Tooth Sensitivity Tips Queen Creek 85142

Ah, yes! Ice cream! Who doesn’t love an old-fashioned cone? I think most people do; except if you dig in and are greeted with a sharp, highly undesirable sting. You know what I’m talking about – the sting of sensitivity! If that doesn’t spoil an ice cream cone, among many other hot and cold food/drink items, I don’t know what does. Luckily, Leslie Seldin, DDS, a dentist in New York City and a spokesman for the American Dental Association (ADA), assures that you don’t have to put up with the pesky sting of sadness. With most problems, there are solutions; so, here are some causes of tooth sensitivity, supplemented by possible solutions:


1) There’s too much bang to your brush. In other words, you may be applying a bit too much pressure or using a bristle that’s too hard for your teeth and gums. Being too blunt with your brush-force can, over time, wear down the layers protecting your teeth, which subsequently exposes your little buddies’ dental nerves to whatever you’re eating or drinking; thus triggering discomfort when you eat something hot, cold, sticky or acidic. Solution: Brush a bit gentler or switch to a softer-bristled toothbrush.


2) Acidic foods are a no-no for some. If you notice that certain acidic foods like lemon or pickles cause that not-so-welcome sensitivity sting to occur, your teeth may be telling you something. Solution: don’t eat those foods.

3) You have to save the grinding for those coffee beans. If you grind your teeth, you’re inevitably wearing down the enamel (protective layer), thus exposing the middle layer of the tooth to whatever you eat. Solution: Dr. Seldin suggests a guard of sorts to prevent the grinding from happening.

4) The tale’s in the toothpaste. If you use teeth-whitening toothpaste and notice sensitivity, you may be having a poor reaction to the formula of that type of toothpaste. Solution: switch toothpaste.

5) Mouthwash is friend, not food. You could be going a bit overboard on the mouthwash, which similar to the teeth-whitening toothpaste has a specific formula that your teeth may not be too keen on. Solution: go for the fluoride-based mouth rinses; or try to nix the mouthwash altogether, and step up your brushing and flossing game to make up for it.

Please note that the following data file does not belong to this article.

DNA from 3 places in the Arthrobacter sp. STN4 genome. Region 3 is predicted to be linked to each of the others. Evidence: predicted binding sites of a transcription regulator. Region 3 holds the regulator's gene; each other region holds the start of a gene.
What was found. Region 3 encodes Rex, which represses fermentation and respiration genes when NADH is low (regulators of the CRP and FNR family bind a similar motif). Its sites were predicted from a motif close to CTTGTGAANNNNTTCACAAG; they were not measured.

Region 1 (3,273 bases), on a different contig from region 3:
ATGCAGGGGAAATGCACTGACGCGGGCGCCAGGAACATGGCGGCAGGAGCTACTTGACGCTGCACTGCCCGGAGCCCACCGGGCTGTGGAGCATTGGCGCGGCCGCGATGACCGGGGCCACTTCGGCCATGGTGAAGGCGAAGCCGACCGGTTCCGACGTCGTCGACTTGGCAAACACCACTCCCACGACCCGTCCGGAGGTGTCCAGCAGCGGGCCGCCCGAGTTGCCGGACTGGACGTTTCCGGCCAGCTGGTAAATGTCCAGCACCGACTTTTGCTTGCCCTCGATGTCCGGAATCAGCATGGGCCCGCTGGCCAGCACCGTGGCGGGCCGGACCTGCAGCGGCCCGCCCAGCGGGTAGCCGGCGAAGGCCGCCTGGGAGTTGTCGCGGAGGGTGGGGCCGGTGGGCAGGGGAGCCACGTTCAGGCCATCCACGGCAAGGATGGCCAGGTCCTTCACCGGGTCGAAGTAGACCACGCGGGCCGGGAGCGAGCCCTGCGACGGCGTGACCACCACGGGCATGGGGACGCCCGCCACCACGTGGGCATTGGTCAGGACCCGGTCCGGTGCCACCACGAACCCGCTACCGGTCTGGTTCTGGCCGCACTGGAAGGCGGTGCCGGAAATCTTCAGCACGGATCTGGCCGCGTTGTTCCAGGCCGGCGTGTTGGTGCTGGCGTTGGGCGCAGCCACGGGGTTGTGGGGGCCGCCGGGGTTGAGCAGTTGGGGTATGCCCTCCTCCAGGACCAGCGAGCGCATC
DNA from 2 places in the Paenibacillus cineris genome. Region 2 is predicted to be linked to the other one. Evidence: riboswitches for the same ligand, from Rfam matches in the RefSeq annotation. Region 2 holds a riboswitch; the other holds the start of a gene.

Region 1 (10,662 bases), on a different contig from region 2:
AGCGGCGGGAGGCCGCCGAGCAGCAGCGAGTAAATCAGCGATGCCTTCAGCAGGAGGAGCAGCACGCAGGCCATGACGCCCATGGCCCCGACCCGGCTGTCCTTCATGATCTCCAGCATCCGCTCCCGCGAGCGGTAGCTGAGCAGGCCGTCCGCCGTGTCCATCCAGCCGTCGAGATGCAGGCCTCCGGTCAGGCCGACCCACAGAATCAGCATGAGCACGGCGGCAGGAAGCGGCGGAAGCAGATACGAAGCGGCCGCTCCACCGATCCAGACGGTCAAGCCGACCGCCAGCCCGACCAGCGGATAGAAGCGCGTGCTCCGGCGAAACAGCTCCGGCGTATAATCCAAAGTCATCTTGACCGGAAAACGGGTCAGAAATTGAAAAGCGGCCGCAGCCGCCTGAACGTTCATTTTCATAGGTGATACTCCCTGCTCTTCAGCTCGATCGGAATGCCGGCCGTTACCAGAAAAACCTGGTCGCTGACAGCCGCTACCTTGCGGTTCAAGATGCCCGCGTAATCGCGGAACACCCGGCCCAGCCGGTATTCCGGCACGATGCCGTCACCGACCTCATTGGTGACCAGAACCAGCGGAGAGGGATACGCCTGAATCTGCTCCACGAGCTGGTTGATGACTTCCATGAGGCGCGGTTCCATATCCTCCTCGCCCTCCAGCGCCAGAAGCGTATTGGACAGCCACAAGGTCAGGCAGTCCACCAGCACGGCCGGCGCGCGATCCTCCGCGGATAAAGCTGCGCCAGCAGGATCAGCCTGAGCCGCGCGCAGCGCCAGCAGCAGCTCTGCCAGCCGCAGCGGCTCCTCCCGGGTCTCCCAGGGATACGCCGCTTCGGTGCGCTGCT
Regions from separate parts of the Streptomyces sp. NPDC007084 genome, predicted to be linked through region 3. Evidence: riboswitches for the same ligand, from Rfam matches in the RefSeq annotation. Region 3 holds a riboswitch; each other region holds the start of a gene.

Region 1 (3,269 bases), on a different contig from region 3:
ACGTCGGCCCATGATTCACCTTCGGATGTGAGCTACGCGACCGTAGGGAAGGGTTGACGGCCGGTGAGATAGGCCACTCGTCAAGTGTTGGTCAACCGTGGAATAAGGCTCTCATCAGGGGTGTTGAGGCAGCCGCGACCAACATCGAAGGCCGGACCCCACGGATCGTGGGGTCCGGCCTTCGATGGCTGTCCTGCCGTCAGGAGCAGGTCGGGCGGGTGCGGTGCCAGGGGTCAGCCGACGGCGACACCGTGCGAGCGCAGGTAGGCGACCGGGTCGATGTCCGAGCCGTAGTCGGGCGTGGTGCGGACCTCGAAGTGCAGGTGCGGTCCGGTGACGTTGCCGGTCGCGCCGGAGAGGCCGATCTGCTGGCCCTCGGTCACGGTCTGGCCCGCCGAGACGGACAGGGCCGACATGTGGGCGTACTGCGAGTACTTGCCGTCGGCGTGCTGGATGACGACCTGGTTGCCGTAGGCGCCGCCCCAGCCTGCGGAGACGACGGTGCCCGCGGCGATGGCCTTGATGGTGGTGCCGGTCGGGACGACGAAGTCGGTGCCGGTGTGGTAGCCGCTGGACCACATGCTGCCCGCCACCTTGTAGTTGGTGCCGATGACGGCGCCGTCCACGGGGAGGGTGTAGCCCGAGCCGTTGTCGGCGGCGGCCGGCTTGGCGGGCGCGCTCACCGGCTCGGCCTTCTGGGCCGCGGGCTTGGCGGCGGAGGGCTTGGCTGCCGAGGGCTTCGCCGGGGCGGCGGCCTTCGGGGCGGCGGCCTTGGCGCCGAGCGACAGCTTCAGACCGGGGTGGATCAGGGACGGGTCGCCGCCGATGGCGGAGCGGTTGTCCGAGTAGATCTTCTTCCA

6) Your gums are not happy campers. If your gums start receding, especially with age and/or poor dental health, your teeth will likely be sensitive. Gum disease is no joke, so for this one… Solution: go see your dentist.

7) The plaque has stacked. Having excess plaque can wear away that trusty enamel, which can result in tooth sensitivity. Solution: make sure your daily dental health game is on point, and make those visits to the dentist every six months, if not more, for a cleaning.

8) You’re fresh out of the chair. If you’ve just had a dental procedure done, it won’t be uncommon to have some tooth sensitivity; especially after something like a root canal or crown placement. Hang tight for a short bit to give your teeth time to get their stuff together. If you’re still feeling sensitivity after that while… Solution: Head back to the doc’s chair. It could possibly be an infection.

Rest assured, if you’re feel sensitive in the dental region, there is hope! Dr. Seldin suggests specific toothpastes that focus on sensitivity for low to moderate sensitivity. However, if your sensitivity seems to be severe and persistent, don’t hesitate to go see your dentist. They’re there to help you, after all!

Tooth Sensitivity Tips Queen Creek 85142

Everyone Here at Hill Family Dentistry is SUPER excited to help you with all your dental needs. We pride ourselves on having the best Customer Service in in Arizona! Come see why we are the Best of 2015 in Dental Care. Give us a call to schedule your appointment now! You can chose from one of the following family friendly Dental Offices in Queen Creek 480.907.7795 or San Tan Valley 480.588.8127.